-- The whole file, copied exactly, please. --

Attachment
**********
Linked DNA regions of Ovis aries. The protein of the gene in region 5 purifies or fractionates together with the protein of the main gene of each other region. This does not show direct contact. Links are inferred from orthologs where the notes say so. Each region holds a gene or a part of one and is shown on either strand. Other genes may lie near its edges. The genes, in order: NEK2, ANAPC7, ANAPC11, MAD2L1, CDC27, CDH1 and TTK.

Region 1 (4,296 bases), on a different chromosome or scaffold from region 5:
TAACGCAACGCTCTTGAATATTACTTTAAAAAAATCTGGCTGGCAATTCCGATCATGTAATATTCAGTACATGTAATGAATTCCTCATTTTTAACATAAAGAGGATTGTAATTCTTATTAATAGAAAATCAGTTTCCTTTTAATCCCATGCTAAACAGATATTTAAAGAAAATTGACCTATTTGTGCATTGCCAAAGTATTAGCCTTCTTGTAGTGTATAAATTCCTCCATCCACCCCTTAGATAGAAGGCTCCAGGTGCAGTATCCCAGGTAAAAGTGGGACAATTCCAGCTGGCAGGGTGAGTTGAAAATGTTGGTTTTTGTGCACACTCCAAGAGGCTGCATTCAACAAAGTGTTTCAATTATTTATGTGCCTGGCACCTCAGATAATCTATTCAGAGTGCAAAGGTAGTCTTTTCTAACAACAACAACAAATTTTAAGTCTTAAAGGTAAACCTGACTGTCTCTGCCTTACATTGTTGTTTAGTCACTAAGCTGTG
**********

Linked DNA regions of Ovis aries. The protein of the gene in region 5 purifies or fractionates together with the protein of the main gene of each other region. This does not show direct contact. Links are inferred from orthologs where the notes say so. Each region holds a gene or a part of one and is shown on either strand. Other genes may lie near its edges. The genes, in order: NEK2, ANAPC7, ANAPC11, MAD2L1, CDC27, CDH1 and TTK.

Region 1 (4,296 bases), on a different chromosome or scaffold from region 5:
TAACGCAACGCTCTTGAATATTACTTTAAAAAAATCTGGCTGGCAATTCCGATCATGTAATATTCAGTACATGTAATGAATTCCTCATTTTTAACATAAAGAGGATTGTAATTCTTATTAATAGAAAATCAGTTTCCTTTTAATCCCATGCTAAACAGATATTTAAAGAAAATTGACCTATTTGTGCATTGCCAAAGTATTAGCCTTCTTGTAGTGTATAAATTCCTCCATCCACCCCTTAGATAGAAGGCTCCAGGTGCAGTATCCCAGGTAAAAGTGGGACAATTCCAGCTGGCAGGGTGAGTTGAAAATGTTGGTTTTTGTGCACACTCCAAGAGGCTGCATTCAACAAAGTGTTTCAATTATTTATGTGCCTGGCACCTCAGATAATCTATTCAGAGTGCAAAGGTAGTCTTTTCTAACAACAACAACAAATTTTAAGTCTTAAAGGTAAACCTGACTGTCTCTGCCTTACATTGTTGTTTAGTCACTAAGCTGTG